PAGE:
Features of the web app
The web app has been used by a small number of growers through the 2016-17 season, and developed in response to user comments. Your further comments are appreciated. It contains the following features:
Dry matter: These features on the web app utilise DM readings from the F-750 Produce Quality Meter, with its GPS records.
The ‘Farm DM’ tab (Figure 3) displays a map showing location of individual records, with colour change from red to blue if the measurement exceeds the user selected target value. The block colour will change from red to yellow to green when the sampled fruit values fit the ‘% of fruit above target’ criterion. Individual measurements are displayed in a pop out box by clicking on dots.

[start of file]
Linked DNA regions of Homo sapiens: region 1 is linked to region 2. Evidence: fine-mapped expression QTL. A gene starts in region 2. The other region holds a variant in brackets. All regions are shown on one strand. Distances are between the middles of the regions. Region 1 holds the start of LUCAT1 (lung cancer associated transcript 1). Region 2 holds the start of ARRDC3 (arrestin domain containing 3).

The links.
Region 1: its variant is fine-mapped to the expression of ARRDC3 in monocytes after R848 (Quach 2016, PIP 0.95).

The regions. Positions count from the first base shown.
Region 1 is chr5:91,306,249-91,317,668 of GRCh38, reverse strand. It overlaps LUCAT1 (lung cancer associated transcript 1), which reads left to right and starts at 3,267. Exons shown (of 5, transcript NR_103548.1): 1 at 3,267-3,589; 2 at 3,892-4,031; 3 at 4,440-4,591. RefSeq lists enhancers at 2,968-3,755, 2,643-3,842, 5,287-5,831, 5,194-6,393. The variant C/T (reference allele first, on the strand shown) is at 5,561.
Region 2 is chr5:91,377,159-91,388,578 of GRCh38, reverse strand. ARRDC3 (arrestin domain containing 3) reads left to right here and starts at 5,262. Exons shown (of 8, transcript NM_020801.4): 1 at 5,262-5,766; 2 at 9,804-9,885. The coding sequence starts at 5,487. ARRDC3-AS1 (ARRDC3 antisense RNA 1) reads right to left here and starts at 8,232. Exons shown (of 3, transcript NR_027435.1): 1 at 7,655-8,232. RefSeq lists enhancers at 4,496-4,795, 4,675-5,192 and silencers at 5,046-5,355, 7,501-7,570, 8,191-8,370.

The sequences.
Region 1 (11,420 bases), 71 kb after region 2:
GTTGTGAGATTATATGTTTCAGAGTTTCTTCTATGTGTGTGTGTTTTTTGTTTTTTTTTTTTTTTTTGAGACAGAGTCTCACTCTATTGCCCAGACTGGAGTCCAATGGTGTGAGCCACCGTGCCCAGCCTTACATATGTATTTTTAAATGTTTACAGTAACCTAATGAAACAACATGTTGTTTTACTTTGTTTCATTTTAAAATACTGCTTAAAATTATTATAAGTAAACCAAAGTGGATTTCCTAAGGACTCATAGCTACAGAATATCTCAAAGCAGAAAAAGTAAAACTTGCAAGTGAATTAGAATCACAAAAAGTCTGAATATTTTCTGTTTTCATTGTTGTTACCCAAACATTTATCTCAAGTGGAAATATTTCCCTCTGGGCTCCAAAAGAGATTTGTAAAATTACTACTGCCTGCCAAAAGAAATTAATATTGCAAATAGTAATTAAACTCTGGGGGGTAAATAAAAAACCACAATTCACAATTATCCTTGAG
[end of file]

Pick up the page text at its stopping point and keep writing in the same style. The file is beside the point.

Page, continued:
The ‘Block DM detail’ tab (Figure 4) displays data of a single block, as selected in the left hand panel. Block mean DM is presented, as well as the estimated date to achieve the criteria that the user sets in the left hand panel (for example 90% of fruit above 15% DM). A graph of mean DM by date of measurement is also displayed, as well as the calculated rate of DM increase per day.
The ‘DM Table’ tab displays a list of all blocks of the farm, ordered by DM level and recommended date of harvest (i.e. date at which user set criterion on DM level is met), from the user set rate of increase. We suggest minimum input of a survey of fruit across a block, followed by one follow up measurement to get a rate of increase.
Security: Data for each farm is quarantined, available through password access.
Add polygon: This tab allows the user to enter boundary points and names for blocks within a farm.